Biology Scholars Program: Apply Today!
The 2013 ASM-NSF Biology Scholars Program offers three independent, but intertwined, professional development residencies to guide dedicated biology and microbiology faculty in taking their classroom teaching and educational research to the next level. Each residency is a yearlong commitment comprised of several key training components, including one or two face-to-face meetings, online “homework” assignments and specialized peer-to-peer mentoring. In the Assessment Residency, Scholars learn to measure students’ foundational knowledge, monitor gains in learning, and collaborate with colleagues to improve student learning and performance. The Research Residency helps Scholars design research projects that investigate student learning; understand methods for collecting, analyzing, and interpreting surveys and data on student learning outcomes; and identify the best venues for publishing study results. The Transitions Residency helps Scholars “transition” from conducting scholarly work in student learning to publishing in print and electronic biology and/or science education venues. To be a Scholar, apply by February 1. The Biology Scholars Program was developed with the support of the National Science Foundation under grant number DUE-1022542. Learn more at http://www.biologyscholars.org.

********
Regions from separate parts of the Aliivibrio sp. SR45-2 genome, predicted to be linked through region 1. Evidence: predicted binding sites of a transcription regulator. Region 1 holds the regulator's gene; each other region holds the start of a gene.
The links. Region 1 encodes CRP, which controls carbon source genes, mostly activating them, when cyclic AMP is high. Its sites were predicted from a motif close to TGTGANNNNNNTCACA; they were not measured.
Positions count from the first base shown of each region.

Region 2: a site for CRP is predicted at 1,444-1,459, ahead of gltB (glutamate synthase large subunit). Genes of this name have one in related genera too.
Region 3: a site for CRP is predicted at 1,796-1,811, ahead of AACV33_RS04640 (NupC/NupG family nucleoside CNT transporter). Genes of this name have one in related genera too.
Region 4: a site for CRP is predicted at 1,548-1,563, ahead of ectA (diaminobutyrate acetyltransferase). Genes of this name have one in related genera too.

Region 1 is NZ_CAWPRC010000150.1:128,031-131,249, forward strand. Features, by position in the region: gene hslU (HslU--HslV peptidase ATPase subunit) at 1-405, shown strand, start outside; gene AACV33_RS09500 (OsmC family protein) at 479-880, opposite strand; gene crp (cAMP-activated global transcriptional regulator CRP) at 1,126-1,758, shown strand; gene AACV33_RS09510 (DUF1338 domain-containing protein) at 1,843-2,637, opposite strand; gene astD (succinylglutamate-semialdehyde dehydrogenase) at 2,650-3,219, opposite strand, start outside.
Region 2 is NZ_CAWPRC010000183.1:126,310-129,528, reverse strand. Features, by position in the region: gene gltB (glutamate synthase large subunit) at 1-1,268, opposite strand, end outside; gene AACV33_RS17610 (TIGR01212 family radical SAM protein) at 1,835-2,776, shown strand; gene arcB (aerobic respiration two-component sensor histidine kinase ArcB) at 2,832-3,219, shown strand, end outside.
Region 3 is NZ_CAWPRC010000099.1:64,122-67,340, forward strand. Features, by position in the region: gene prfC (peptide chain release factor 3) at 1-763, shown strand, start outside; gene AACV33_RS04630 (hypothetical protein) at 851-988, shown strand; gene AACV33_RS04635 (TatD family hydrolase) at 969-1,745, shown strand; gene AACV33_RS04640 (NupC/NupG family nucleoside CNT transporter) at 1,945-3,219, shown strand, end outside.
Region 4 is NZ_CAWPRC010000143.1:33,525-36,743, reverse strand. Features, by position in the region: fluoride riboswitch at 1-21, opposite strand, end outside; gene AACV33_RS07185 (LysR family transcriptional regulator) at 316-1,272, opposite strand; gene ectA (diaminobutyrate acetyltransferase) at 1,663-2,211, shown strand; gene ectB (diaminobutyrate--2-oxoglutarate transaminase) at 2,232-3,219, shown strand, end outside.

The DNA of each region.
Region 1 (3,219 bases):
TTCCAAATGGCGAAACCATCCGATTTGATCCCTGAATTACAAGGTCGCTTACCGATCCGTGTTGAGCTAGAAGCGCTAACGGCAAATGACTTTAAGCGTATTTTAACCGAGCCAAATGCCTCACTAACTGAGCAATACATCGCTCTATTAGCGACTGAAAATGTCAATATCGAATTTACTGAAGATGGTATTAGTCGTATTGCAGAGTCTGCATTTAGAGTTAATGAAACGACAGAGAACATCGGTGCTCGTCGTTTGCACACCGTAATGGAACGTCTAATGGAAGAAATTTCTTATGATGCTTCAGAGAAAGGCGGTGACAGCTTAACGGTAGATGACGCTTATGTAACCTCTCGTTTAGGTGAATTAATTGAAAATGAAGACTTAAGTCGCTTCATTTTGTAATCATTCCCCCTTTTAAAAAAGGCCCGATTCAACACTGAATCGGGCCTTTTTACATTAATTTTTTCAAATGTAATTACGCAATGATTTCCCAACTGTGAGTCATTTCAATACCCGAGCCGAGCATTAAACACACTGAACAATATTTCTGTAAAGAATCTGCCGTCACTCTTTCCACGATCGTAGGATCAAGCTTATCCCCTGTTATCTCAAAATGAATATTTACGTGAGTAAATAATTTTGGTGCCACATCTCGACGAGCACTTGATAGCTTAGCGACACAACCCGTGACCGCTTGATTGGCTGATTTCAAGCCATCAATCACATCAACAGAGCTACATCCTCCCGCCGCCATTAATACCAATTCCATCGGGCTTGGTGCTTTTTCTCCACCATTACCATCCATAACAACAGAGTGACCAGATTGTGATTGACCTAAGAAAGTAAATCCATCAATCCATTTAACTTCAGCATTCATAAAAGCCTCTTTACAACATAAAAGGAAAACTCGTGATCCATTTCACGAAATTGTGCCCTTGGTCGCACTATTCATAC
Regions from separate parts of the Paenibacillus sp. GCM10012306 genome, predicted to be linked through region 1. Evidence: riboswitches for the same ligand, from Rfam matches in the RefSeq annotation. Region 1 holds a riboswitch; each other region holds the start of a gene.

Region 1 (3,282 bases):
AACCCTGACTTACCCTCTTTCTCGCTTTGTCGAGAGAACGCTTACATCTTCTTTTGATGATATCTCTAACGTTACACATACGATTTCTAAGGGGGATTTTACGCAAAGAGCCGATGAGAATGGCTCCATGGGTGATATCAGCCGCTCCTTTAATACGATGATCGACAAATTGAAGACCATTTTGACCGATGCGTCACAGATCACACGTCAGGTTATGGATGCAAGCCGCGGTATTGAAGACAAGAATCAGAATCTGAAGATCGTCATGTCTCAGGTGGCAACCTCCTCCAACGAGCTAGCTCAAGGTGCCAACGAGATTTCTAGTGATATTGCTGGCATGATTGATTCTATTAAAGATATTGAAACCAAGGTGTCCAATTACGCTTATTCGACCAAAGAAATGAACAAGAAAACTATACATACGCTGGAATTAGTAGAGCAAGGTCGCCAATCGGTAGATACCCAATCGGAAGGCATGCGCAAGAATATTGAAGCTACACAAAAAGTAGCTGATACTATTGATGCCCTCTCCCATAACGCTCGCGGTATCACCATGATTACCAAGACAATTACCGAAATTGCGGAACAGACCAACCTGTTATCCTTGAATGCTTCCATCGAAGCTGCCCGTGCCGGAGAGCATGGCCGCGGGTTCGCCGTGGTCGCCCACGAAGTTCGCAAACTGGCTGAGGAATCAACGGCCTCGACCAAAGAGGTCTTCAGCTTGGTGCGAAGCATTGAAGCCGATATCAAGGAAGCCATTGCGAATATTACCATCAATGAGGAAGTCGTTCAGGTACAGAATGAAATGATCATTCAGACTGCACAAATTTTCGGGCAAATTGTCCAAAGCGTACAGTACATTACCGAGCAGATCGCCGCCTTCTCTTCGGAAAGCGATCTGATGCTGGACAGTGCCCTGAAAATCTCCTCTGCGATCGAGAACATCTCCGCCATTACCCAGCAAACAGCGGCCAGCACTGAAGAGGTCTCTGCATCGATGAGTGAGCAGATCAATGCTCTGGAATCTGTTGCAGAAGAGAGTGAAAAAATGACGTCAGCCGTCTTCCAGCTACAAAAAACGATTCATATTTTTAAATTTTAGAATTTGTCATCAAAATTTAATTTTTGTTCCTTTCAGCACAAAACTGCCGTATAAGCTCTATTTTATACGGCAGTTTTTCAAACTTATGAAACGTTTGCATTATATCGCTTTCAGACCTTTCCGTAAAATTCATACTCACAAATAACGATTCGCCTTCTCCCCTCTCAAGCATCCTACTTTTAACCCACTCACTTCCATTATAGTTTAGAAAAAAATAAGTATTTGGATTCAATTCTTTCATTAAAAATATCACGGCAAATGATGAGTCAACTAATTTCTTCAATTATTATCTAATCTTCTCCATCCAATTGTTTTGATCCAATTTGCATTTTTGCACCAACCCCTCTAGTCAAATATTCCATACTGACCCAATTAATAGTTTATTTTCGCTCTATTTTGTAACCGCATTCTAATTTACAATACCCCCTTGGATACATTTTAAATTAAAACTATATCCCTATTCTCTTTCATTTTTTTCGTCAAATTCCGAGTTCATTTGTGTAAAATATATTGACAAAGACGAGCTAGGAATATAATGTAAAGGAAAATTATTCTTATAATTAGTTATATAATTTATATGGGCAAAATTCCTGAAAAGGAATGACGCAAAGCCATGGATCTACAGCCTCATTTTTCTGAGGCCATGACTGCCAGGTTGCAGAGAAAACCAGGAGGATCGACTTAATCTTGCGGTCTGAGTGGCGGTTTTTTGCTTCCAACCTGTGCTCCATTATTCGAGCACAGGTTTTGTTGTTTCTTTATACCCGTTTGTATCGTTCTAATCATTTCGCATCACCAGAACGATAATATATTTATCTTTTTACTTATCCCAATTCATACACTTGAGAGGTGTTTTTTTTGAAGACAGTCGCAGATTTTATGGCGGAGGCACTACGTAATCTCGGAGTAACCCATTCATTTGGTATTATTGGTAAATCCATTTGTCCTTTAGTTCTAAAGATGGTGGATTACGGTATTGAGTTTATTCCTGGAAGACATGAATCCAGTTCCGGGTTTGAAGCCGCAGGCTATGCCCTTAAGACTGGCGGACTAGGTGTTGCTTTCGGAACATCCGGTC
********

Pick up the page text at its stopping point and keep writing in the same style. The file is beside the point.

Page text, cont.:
Career Development Grants for Postdoctoral Women
The ASM Career Development Grants for Postdoctoral Women Committee is currently accepting applications for its 2013 grant program. Three grants ($1200 each) are given annually to advance the careers of postdoctoral women with outstanding scientific accomplishments and potential for significant research in the area of microbiology. The fields covered by the award are any of those represented by the scientific divisions of the American Society for Microbiology (ASM). The grants support the career development of the winning candidates by providing funds to attend a meeting (other than the ASM General Meeting or ICAAC), to visit another laboratory, to take a course in a geographically distant place, or for other travel to advance the candidate's career.
To be eligible for this program, a woman scientist must hold a doctoral degree and have no more than five years of relevant research experience since receipt of her most recent doctoral degree. Candidates must currently be performing postdoctoral work in microbiology, at an institution in the United States. The candidate must be a member of ASM. A letter of support must be provided by a nominator, who should be the candidate’s research project director, Department Chair, or Center Director. The nominator must be a member of ASM and may only support one candidate for this award per year.
For more information on the program and the application process, go to http://www.asm.org/index.php/career-development-grants-for-postdoctoral-women on the Membership section of the ASM website.
Deadline for applications is February 1, 2013.
2013 ASM Biodefense and Emerging Diseases Research Meeting
February 25-27, 2013 | Washington Marriott Wardman Park Hotel | Washington, DC
December 3, 2012: Abstract Submission Deadline